Aug. 21 2018 — Fortunate retirees, those with a good amount of retirement savings, agonize over a perplexing problem: how much can you safely take out of your retirement funds? Spend those hard earned savings too fast and, if you live too long, live in poverty. Hold on too tightly, and you will go on to your greater reward with a big pile of unspent money in the bank. Your heirs will be able to fly first class, even if you didn’t!
The traditional rule of thumb for spending is the 4% rule. Originally popularized by Bill Bengen in 1994, the idea was pretty simple – you have pretty good odds of spending of not running out of money if you take out 4% of your savings every year of retirement. The theory is at least partially based on the assumption that traditional stocks and other investments return 6% or more over the long haul. While that has been true for equities since 2009, anyone invested mostly in bonds or CDs during this span would have experienced a much lower return.
Like all theories, however, the 4% rule might not apply to everyone. For example, if you have substantial earnings in retirement, or if you have a nice pension, withdrawing 4% would have you seriously underspending. If you have major expenses late in life, you might not have enough money left.
Balancing Income with Safety – Competing Approaches
There are many competitive solutions to the spending conundrum. One different approach is the constant dollars approach (take out the same amount of money each year, regardless of investment performance). Another is the remaining life expectancy theory (keep adjusting the payout to reflect your adjusted life expectancy).
David Blanchett, head of retirement research at Morningstar Investment Management, has explained what he thinks is a better theory, the “Probability of Failure Mortality Updating” method. In that one you continue to recalculate the withdrawal amount based on your expected longevity, adjusted for the “failure” risk that your remaining investments might tank. A simple explanation is that at age 65 you have a life expectancy of around 85, so you need to take that length of time into account in your distributions. But, once you make it to 75, you have fewer years of risk, so you can withdraw at a much higher rate. A drawback is that younger retirees might have more uses for the money than older ones.
A hybrid approach to the RMD Method
Another theory like we like even better because of its simplicity was researched by Wei Sun and Anthony Webb of the Center for Retirement Research at Boston College. Their RMD Plus theory builds on the RMD (Required Minimum Distribution) method required by the IRS. The RMD requires that when you reach age 70.5 you have to begin disbursing your 401k and/or IRA according to a percentage that changes each year with your life expectancy. The required IRS distribution percentage starts at 3.13% at age 65 and goes to 15.87% at age 100. Sun and Webb believe that the RMD approach is superior to the 4% rule because it continually adjusts for life expectancy.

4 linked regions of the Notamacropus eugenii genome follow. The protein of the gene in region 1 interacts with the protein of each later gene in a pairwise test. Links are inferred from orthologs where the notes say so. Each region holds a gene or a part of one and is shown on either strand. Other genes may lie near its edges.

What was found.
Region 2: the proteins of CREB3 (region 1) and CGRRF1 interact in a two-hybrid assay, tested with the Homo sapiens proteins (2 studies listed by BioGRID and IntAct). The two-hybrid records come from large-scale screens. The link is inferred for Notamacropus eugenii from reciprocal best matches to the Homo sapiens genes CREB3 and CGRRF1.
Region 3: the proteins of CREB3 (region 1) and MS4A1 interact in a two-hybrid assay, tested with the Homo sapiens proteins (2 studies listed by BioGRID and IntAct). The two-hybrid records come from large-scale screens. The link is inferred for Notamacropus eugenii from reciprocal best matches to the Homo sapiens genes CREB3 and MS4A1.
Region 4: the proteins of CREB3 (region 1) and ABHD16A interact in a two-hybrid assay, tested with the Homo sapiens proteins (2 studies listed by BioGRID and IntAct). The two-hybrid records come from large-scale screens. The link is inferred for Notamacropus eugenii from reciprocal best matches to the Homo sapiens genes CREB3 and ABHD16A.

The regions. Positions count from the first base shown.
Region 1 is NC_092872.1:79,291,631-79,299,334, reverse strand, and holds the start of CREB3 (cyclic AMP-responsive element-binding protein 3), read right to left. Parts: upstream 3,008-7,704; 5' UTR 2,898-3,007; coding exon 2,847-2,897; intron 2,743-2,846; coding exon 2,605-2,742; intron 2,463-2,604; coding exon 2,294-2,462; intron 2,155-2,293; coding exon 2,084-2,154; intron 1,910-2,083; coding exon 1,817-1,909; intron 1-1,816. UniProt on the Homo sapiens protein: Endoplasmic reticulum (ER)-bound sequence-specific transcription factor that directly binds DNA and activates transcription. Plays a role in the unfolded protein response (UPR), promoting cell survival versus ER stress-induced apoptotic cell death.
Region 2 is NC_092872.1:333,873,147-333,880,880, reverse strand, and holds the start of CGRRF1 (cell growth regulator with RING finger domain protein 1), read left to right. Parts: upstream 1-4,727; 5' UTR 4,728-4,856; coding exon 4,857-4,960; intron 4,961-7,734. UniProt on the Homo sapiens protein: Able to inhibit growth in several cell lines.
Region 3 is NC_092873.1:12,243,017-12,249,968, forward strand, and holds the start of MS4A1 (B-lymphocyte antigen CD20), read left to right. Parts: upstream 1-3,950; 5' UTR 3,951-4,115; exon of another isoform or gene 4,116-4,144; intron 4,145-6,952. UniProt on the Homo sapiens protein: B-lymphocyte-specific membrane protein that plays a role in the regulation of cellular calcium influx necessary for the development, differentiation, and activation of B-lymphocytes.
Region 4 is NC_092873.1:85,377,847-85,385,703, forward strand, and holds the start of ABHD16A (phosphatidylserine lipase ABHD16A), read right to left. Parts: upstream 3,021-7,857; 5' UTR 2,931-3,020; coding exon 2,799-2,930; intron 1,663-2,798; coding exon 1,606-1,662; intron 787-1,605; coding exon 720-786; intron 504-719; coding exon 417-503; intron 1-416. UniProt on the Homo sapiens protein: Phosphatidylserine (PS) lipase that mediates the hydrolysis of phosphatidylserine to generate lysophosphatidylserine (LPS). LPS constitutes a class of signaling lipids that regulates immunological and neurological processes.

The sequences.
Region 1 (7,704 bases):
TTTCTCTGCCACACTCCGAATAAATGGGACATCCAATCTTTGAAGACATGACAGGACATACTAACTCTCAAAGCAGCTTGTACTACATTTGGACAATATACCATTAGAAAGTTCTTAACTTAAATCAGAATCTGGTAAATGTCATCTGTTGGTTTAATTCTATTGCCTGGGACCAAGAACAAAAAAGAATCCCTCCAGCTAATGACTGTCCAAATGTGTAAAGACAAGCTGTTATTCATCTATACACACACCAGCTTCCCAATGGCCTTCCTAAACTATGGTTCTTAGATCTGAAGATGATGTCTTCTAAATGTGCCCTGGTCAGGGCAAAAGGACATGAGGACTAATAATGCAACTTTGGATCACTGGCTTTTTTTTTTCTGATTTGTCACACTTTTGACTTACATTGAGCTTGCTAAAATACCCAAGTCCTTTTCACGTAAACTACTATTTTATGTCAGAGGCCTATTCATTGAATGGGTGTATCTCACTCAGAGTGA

But Sun and Wei believe there is a hybrid of the RMD strategy that works even better. According to them the highest performing retirement withdrawal approach modifies the RMD by adding in interest and dividend income, but not capital gains. This modification gives extra income to younger retirees without jeopardizing future losses to inflation. Here is how they explain it in their paper:
“To illustrate, a 65-year-old couple with financial assets of $102,000 who received $2,000 of interest and dividends in the last year, would spend $5,130: the $2,000 in interest and dividends, plus 3.13 percent (the age 65 Annual Withdrawal Percentage under the RMD strategy) of $100,000. In contrast, a household following the unmodified RMD rule would spend just $3,130.”
The Bottom Line
If you are fortunate to have saved significant amounts of money for your retirement, congratulations. You have done the hardest work. Now you have to make a decision on the optimum way to spend your savings so as to maximize income and minimize the risk of running out. That decision is not as cut and dried as you might have thought. In our opinion, the 4% rule, where you simply decide once and forget about it, isn’t nearly as thoughtful as a careful year by year review of your situation.
Making financial decisions this important are difficult, so we always recommend that you consult a qualified professional before acting. A good way to evaluate a professional, besides checking out their references, is to probe to see how much they know about the different withdrawal theories that exist, and ask which is the best for your unique situations. Good luck!
For further reading:
How Much Can You Take from Your Retirement Funds: RMDs as a Guideline?”
What is Your Number?
Is Even $1 Million Enough?
Can You Afford to Retire and What If You Don’t Like the Answer
Firecalc is a free tool that gives you probabilities of success against different rates of return.